Many are in shock and in mourning over the sudden death of Utrecht-based Fidel Agcaoili, chief negotiator of communist rebels in peace negotiations with the government.
Who is this man who, despite the distance and the unremitting slander against the movement he represents, continued to command such strong feelings of admiration?
Fidel Agcaoili, 75, was perhaps best known as the longest-held political prisoner of the Marcos dictatorship. Arrested and detained in 1974 he was released only in 1985.
A decision of the Supreme Court gives us a look into what he had to endure: “Records reveal that Agcaoili was arrested on May 12, 1974 at Balicon Subdivision, Calasiao, Pangasinan, by elements of 5th Constabulary Security Unit (CSU) by virtue of ASSO No. 3225.”
A military tribunal, not a civilian court, tried Agcaoili. Although he had no choice, he challenged the charges, and he endured the long incarceration, to the point that he was serving way beyond the punishment meted against him by the military tribunal.
“The main resolution faithfully depicts the ordeal and travails of citizens under the deposed regime, whereby notwithstanding the lifting of martial law under Proclamation No. 2045 dated January 17, 1981, any person could be ordered detained indefinitely without charges with the issuance by the then president of a Presidential Commitment Order (PCO) or its successor, the Preventive Detention Action (PDA), and yet have no recourse to the courts with the suspension of the privilege of the writ of habeas corpus for alleged offenses against national security, which effectively stifled the basic constitutional rights and freedoms of our people,” said the court.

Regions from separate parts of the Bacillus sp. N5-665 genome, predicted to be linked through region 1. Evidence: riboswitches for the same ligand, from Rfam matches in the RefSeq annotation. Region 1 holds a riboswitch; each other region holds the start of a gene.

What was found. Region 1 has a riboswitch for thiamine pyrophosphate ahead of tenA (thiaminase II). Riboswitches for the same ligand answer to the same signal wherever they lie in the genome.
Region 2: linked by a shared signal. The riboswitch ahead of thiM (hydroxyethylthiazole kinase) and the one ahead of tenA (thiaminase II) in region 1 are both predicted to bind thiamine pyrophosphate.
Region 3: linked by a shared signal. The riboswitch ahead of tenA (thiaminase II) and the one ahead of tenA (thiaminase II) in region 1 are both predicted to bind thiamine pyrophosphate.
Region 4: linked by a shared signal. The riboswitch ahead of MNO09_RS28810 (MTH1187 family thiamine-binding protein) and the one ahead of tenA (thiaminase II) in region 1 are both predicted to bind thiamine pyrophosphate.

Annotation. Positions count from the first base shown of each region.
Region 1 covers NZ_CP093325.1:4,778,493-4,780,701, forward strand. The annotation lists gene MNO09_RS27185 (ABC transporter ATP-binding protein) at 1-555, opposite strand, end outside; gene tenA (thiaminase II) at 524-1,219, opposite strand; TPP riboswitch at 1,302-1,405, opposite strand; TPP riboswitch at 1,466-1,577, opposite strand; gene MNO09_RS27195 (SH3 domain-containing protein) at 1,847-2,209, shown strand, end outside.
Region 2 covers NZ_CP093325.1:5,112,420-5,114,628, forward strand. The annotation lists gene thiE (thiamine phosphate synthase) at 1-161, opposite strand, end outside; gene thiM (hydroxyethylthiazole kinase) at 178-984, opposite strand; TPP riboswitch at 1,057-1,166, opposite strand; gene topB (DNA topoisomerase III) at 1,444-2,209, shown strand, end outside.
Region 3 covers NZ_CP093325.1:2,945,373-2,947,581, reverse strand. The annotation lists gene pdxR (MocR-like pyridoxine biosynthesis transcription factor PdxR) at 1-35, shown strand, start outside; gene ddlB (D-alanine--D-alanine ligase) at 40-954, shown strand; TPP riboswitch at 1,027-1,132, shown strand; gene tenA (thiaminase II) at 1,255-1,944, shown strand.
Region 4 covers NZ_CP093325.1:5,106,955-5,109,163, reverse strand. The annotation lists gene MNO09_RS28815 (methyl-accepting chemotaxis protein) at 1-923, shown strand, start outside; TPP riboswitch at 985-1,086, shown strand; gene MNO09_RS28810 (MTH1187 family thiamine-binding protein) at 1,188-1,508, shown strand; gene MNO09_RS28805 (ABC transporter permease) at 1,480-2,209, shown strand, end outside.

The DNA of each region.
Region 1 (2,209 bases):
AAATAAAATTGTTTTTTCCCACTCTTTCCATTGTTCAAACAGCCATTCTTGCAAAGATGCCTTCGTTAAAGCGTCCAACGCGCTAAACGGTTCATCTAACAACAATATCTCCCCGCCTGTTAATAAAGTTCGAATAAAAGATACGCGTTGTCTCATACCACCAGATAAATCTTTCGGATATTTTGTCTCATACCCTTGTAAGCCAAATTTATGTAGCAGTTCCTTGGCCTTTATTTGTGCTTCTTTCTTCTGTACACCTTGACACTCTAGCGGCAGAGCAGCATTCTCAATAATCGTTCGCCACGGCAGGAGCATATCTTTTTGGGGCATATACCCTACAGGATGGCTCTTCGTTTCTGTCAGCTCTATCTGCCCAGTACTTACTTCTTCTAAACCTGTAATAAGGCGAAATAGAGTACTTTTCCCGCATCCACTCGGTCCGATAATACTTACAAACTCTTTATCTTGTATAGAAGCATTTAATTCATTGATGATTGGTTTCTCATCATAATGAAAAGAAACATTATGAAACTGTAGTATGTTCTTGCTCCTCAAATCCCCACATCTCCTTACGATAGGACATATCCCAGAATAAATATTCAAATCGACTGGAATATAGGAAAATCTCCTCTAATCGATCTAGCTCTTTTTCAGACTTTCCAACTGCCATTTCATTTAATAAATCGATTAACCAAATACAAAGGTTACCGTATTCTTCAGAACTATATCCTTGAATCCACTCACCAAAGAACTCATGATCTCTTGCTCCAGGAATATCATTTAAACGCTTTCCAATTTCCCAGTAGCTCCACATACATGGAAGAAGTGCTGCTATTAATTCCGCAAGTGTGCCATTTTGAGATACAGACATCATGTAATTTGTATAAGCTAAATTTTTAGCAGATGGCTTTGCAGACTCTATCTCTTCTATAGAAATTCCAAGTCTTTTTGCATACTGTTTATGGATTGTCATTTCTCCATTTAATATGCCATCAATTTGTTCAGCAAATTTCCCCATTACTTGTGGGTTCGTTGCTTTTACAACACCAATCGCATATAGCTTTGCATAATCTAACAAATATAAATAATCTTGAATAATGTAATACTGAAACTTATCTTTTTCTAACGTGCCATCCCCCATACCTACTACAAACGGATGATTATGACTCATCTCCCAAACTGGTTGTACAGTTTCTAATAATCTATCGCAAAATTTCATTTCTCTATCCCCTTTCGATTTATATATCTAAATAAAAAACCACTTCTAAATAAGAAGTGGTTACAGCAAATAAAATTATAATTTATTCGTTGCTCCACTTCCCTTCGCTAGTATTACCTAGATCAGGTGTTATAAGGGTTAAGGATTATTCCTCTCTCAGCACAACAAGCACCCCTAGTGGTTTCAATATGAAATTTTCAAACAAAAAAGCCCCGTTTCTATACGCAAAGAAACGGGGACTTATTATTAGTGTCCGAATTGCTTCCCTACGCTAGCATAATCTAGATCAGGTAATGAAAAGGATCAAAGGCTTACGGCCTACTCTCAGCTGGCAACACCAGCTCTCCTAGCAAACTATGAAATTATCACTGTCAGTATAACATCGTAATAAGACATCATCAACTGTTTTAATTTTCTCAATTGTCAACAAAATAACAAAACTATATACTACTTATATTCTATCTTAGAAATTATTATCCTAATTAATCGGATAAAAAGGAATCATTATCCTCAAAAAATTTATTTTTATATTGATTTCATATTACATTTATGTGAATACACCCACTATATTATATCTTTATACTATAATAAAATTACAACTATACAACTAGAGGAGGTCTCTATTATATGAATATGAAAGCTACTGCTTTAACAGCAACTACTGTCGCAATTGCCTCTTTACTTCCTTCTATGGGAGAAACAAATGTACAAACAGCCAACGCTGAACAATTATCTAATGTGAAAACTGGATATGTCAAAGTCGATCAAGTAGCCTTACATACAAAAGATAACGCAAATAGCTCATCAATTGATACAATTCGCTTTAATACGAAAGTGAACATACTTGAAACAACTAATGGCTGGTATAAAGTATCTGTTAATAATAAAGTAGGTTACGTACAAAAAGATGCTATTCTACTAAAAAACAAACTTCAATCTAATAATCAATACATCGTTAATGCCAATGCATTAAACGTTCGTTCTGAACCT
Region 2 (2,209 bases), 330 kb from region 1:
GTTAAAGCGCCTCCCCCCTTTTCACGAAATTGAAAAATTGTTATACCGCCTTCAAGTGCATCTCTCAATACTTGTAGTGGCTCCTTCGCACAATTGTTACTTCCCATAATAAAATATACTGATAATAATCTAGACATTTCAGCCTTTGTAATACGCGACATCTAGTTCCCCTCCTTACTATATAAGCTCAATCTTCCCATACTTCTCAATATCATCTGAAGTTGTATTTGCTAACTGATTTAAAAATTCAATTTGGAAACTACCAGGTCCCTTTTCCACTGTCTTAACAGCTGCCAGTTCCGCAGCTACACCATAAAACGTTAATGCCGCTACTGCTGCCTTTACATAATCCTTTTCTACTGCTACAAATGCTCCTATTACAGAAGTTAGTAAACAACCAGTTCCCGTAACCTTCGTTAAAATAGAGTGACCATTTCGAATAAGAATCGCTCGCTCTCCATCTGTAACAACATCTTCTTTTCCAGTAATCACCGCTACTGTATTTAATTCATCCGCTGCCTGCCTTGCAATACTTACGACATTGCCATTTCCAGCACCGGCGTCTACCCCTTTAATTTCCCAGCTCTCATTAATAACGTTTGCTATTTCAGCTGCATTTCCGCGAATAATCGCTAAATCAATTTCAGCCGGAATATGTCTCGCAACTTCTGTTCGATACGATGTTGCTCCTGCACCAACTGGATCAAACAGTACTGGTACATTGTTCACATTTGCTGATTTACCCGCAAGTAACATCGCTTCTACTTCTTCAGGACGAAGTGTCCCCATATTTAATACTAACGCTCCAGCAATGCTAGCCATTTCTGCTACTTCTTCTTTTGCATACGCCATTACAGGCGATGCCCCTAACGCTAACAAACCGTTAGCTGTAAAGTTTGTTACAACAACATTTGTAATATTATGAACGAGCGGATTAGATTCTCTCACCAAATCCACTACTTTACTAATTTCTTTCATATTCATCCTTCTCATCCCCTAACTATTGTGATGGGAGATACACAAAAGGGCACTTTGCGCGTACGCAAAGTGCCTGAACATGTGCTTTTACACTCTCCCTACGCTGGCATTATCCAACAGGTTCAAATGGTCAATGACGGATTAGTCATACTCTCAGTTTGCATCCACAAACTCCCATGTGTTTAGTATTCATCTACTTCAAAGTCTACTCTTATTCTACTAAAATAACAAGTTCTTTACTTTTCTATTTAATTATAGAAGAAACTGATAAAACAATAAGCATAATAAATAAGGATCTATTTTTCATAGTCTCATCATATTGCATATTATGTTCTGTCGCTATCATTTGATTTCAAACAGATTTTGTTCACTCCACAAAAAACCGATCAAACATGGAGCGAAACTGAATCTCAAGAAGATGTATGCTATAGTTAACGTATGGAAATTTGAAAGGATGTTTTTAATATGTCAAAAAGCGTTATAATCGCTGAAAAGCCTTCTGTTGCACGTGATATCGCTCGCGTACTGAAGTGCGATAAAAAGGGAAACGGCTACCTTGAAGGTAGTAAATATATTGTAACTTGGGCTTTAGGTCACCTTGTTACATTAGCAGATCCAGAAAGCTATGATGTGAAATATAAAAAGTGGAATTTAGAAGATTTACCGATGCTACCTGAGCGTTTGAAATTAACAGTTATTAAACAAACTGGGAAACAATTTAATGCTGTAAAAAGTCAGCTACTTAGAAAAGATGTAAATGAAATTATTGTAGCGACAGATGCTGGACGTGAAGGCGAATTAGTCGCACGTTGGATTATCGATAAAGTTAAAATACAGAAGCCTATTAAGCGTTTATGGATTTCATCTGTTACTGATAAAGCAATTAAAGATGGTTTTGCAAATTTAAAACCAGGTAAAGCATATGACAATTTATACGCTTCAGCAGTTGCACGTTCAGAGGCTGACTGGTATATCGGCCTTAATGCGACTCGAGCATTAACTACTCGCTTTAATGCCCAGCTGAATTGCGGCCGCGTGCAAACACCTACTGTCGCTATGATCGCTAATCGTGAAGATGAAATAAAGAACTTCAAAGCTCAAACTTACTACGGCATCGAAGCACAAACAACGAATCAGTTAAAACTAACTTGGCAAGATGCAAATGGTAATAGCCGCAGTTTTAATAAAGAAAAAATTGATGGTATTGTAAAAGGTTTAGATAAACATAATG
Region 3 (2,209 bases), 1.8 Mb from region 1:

That was just a portion of what Agcaoili went through for his political commitment to challenge the Marcos dictatorship.
In a paper published in 1974 by the United States Committee of Concerned Asian Scholars, Ninotchka Rosca wrote about how the military and police arrested, detained, and tortured activists and critics of the dictatorship.
According to Rosca: “Tactical interrogation includes the following: 1) holding the prisoner incommunicado for weeks or months, depending on the whims of the officers involved as well as the response of the individual to methods of interrogation; and 2) the dreaded “methods of interrogation.” The latter includes physical torture (beatings, plucking out the eyebrows hair and pubic hair one by one, pistol whippings, rifle butt blows, karate chops, kicks, burning of the flesh with cigarette butts and matches, burning the genitals of males with lighters), use of electric gadgets (electrodes attached to the genitals and nipples through which electric current is passed), and the use of drugs (the ISAF specializes in injections of sodium pentothal) without medical supervision. In the latter case, one old man appeared to have been given an overdose while inside the Intelligence Service of the Armed Forces of the Philippines (ISAFP) compound, as a result of which he was in stupor for three days. I have been told of cases where the minds of prisoners just disintegrated because of repeated doses of drugs given by the military; of those, however, I have no personal knowledge and would therefore limit myself to the case of this old man.”